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The Roll Cast (17 of 19)

Video Transcript:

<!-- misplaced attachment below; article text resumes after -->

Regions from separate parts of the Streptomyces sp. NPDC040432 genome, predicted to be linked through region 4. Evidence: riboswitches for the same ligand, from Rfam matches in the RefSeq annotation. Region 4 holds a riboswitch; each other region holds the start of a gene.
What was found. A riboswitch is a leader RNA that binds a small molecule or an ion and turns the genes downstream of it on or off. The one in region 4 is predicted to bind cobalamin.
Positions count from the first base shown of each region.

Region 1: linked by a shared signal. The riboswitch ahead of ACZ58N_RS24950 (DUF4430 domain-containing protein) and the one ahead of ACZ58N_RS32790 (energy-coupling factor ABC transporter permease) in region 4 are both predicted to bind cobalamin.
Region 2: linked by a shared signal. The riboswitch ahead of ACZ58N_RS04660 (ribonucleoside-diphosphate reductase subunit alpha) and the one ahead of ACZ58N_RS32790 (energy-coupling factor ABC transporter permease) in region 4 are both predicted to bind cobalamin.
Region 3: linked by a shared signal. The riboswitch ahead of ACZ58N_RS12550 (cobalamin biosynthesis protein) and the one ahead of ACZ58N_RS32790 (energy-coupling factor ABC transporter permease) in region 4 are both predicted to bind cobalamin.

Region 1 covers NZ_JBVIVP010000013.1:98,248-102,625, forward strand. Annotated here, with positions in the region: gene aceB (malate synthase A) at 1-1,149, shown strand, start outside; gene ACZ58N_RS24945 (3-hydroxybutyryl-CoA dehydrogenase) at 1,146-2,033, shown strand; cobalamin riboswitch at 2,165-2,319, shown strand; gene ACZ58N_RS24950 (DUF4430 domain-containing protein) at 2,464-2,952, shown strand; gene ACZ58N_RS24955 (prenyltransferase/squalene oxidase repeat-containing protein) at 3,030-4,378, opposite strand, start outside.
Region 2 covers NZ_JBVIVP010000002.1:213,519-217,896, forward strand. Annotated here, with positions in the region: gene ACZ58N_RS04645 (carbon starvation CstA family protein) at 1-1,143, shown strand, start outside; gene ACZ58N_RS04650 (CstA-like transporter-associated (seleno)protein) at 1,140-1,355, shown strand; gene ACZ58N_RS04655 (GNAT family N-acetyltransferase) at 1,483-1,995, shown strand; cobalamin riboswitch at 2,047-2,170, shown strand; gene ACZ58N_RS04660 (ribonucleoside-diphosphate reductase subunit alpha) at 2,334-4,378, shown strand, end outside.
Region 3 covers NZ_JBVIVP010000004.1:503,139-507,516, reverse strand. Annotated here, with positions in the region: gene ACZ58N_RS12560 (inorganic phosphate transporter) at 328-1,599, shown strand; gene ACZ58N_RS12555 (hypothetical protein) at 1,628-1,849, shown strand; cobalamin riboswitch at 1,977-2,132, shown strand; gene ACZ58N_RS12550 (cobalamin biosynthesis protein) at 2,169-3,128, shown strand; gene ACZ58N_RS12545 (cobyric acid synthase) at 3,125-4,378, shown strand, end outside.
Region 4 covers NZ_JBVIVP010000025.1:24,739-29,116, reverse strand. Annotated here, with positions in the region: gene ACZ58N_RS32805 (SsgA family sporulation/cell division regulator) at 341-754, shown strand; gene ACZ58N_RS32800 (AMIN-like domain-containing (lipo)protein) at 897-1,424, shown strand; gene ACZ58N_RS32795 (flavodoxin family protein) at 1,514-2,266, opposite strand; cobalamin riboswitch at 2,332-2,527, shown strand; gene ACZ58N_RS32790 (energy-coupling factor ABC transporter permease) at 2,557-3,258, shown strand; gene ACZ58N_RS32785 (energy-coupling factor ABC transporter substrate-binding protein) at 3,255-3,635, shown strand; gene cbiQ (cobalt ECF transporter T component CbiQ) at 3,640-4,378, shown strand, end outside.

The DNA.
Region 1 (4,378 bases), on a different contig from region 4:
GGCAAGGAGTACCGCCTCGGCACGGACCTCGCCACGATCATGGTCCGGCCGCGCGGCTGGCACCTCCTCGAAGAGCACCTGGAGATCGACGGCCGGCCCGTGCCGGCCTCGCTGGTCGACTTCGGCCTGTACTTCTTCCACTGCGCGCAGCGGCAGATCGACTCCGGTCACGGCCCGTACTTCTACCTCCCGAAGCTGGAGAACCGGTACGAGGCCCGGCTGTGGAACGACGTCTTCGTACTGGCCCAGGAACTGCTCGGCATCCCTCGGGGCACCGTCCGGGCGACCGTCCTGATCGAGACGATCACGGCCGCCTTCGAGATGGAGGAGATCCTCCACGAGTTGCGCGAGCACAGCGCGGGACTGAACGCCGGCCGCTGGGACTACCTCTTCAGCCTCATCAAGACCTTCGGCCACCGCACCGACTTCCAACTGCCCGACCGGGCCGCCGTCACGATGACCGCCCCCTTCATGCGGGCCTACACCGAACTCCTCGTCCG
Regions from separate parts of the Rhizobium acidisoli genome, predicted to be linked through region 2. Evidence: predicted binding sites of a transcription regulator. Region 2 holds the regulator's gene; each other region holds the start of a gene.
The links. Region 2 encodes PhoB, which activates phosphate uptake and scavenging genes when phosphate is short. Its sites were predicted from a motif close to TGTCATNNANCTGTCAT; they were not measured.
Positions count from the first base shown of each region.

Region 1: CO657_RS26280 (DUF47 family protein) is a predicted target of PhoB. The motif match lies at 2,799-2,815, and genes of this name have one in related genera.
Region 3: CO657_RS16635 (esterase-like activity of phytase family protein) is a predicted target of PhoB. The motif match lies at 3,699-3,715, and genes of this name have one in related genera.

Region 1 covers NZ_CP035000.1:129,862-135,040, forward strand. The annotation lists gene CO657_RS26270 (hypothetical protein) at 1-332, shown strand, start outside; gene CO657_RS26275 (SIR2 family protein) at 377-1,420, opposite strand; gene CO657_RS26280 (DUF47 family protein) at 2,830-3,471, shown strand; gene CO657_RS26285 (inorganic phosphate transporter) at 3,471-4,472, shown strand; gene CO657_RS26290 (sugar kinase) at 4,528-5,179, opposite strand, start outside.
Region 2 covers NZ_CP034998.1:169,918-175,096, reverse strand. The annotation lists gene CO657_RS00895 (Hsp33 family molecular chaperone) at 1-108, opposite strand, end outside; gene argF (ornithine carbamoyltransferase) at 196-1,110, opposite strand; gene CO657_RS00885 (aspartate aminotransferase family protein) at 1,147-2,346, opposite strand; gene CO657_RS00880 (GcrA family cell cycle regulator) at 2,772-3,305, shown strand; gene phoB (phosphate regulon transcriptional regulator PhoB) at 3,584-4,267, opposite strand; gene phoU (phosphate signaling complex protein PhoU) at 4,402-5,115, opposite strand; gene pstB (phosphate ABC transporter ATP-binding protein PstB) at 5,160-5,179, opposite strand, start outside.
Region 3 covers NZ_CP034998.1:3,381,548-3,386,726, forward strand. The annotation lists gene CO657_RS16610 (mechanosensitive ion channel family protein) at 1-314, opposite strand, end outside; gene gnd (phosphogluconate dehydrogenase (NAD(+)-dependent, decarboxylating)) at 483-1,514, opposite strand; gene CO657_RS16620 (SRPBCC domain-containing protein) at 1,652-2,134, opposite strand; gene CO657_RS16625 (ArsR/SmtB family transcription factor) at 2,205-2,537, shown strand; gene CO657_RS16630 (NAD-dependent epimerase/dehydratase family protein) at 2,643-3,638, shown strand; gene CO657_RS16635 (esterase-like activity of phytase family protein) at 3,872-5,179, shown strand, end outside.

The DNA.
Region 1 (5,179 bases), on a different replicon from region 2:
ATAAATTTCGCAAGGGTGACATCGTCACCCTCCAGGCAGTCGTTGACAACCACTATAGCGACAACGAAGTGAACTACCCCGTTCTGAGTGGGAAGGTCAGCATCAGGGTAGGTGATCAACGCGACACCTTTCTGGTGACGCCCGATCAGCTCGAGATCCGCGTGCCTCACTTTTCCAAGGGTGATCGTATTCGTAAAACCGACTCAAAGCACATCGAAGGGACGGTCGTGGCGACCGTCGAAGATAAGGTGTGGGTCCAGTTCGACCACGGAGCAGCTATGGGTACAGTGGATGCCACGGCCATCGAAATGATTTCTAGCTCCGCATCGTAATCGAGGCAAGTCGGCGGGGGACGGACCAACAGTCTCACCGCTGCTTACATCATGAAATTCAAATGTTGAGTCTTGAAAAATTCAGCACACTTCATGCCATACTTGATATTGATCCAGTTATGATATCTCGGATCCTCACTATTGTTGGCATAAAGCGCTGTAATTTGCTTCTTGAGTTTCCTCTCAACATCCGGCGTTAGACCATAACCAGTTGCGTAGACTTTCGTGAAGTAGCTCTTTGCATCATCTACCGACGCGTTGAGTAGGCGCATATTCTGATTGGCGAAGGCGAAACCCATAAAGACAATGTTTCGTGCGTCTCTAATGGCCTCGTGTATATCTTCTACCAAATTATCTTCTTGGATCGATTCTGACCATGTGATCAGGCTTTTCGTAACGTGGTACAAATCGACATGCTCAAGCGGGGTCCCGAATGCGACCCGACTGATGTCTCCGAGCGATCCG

Pete: Sometimes when we're casting, we have very limited back cast space. We can't make that complete back cast and send that line behind us. We might have an obstacle behind like us, like a tree, a rock, some bushes, maybe another angler. And in that situation, we want to do a cast called the roll cast. Now, the roll cast is a great cast, but we kind of want to use it on the water. We need to set up an anchor point and what we call a D loop. This is very common, and you'll hear this a lot in spay casting. The D loop is this little bit of line here behind me, right here. The anchor point is that line touching the water. We need some line touching the water, and we want our hand up kind of near our ear or across from our shoulder. From this point, then we can just make a nice forward flick of the wrist or a nice forward cast, and that's going to send that line out. So we just lift this line up and come back nice and slowly, dragging that line across the water, stop right across our ear. I like to tell people it's almost like you're talking on a telephone, but it's somebody really obnoxious or you're holding the phone away from your ear. Woman: You're going fishing again? Pete: And then from this point, just a nice flick to a stop or pop to a stop, if you will , around eye level, and that's going to get that line to roll right out.
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